The Netherlands’ name reflects its low-lying topography, with more than a quarter of its total area under sea level.
Now a constitutional monarchy, the country began its independent life as a republic in the 16th century, when the foundations were laid for it to become one of the world’s foremost maritime trading nations.
Although traditionally among the keener advocates of the European Union, Dutch voters echoed those in France by spurning the proposed EU constitution in a 2005 referendum.
The Netherlands has produced many of the world’s most famous artists from Rembrandt and Vermeer in the 17th century to Van Gogh in the 19th and Mondrian in the 20th. It attracts visitors from across the globe.
After a longstanding policy of neutrality between Europe’s great powers, the bitter experience of invasion and occupation during World War II led the Netherlands to become a leading supporter of international cooperation.
Almost 20% of the total area of the Netherlands is water, and much of the land has been reclaimed from the North Sea in efforts which date back to medieval times and have spawned an extensive system of dykes.
It is one of the world’s most densely populated nations. As in many European countries, over-65s make up an increasing percentage of that population, leading to greater demands on the welfare system.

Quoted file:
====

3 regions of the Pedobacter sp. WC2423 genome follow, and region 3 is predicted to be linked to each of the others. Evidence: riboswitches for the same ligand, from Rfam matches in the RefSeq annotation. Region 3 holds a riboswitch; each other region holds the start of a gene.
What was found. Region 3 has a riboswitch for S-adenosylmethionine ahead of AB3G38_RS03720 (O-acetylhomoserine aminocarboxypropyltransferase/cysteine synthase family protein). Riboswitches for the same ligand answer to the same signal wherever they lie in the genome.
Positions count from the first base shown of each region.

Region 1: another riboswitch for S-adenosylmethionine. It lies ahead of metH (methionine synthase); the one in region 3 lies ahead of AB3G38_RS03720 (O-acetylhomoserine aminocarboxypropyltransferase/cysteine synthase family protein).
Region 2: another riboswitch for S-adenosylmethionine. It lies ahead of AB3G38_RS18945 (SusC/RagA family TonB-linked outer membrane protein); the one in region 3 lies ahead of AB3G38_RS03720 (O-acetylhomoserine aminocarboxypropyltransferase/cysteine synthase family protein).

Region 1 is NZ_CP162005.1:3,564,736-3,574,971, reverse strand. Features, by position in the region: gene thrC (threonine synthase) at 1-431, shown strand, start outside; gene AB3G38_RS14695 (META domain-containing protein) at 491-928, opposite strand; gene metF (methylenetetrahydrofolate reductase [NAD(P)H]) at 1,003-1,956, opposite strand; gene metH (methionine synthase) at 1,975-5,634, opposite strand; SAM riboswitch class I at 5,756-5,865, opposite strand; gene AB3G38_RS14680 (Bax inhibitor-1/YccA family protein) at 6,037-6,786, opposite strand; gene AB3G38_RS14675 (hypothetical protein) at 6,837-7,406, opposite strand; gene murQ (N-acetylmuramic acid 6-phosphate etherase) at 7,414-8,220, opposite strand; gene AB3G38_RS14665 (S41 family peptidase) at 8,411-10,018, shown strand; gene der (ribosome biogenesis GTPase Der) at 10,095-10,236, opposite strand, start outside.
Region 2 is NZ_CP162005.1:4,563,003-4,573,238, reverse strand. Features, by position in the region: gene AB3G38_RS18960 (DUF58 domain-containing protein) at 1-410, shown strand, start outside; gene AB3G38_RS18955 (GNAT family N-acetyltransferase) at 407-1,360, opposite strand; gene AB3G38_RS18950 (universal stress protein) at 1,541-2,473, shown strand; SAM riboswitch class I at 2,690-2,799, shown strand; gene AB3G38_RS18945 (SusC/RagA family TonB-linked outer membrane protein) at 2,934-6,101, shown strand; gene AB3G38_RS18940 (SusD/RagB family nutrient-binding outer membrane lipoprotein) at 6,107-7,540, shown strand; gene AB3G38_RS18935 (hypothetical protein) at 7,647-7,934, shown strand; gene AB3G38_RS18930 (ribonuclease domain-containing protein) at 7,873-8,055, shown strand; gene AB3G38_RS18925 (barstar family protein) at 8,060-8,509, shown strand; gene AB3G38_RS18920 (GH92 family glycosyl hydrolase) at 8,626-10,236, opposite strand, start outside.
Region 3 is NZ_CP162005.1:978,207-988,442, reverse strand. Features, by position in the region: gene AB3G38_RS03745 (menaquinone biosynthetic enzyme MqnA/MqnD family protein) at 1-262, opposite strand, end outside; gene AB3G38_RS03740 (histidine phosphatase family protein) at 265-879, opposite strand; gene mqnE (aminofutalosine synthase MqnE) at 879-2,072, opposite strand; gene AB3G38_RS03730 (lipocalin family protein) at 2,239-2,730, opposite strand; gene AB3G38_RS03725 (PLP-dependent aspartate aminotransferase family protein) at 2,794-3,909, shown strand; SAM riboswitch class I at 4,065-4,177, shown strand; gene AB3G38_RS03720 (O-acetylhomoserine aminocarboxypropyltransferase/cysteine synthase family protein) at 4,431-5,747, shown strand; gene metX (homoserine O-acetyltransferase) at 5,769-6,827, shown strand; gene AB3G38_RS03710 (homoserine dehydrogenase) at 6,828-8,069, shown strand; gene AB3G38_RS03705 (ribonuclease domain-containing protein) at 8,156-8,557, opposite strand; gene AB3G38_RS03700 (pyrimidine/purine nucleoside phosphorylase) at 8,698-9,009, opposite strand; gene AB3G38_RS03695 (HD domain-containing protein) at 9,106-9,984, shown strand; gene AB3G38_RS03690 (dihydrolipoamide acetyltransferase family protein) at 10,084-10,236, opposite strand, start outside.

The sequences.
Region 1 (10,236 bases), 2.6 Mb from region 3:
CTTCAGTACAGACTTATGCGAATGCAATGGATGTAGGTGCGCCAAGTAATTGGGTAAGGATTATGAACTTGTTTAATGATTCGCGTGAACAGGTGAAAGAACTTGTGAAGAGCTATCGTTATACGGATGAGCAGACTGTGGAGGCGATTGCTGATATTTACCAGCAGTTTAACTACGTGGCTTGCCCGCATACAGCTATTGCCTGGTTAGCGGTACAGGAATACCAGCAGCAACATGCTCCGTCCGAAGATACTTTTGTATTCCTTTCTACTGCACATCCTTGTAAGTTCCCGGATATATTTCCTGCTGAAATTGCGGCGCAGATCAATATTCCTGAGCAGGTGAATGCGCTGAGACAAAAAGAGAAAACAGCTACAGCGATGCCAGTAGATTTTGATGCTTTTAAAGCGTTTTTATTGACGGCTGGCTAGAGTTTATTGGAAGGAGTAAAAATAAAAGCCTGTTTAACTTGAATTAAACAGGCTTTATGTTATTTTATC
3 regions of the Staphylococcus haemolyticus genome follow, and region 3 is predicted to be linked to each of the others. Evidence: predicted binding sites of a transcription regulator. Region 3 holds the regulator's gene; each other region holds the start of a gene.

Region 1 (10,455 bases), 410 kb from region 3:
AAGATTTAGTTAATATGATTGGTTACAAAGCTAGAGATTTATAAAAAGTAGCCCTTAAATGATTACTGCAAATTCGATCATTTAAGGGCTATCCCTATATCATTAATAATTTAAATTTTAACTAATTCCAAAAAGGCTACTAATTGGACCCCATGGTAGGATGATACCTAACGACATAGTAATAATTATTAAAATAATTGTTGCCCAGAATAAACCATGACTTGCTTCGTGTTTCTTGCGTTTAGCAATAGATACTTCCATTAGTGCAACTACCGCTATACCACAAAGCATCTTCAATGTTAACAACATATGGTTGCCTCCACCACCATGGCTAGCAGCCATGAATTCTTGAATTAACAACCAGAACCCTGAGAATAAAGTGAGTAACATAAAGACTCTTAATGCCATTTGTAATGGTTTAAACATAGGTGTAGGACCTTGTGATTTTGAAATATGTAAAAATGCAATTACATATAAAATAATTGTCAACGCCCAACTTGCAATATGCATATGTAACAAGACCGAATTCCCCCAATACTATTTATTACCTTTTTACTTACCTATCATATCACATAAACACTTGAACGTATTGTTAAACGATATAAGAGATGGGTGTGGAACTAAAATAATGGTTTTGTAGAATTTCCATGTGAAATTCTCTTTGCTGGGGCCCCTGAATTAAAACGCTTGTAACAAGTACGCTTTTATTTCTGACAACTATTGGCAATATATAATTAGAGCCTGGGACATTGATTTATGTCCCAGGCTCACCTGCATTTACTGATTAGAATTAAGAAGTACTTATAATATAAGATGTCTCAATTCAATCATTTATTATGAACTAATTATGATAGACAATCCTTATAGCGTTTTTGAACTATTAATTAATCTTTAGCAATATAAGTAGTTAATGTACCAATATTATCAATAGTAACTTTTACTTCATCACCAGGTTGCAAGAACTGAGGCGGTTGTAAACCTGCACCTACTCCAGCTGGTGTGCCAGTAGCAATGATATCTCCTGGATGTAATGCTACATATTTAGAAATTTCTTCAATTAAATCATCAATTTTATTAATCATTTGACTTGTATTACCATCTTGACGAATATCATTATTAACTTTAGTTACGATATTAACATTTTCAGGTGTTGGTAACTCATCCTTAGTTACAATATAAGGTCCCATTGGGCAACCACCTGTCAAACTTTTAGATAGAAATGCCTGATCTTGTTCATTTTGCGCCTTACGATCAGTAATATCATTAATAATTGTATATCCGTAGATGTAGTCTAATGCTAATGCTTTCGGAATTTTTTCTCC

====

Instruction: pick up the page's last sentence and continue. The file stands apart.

After two decades of strong growth and low unemployment, the economy ran into more troubled waters as global trade, in which the Netherlands is a major player, slowed in the early years of the new millennium.
There was concern that Dutch society’s longstanding tradition of tolerance was under threat when homosexual anti-immigration politician Pim Fortuyn was assassinated in 2002.
Anxiety over increased racial tension has intensified further since the murder in 2004 of Theo Van Gogh who had made a controversial film on the position of women in Islamic society. A violent extremist later confessed and was jailed for life.
After Mr Van Gogh’s killing, the government hardened its line on immigration and failed asylum seekers.
Source: BBC World Country Profiles (http://news.bbc.co.uk/2/hi/country_profiles/default.stm)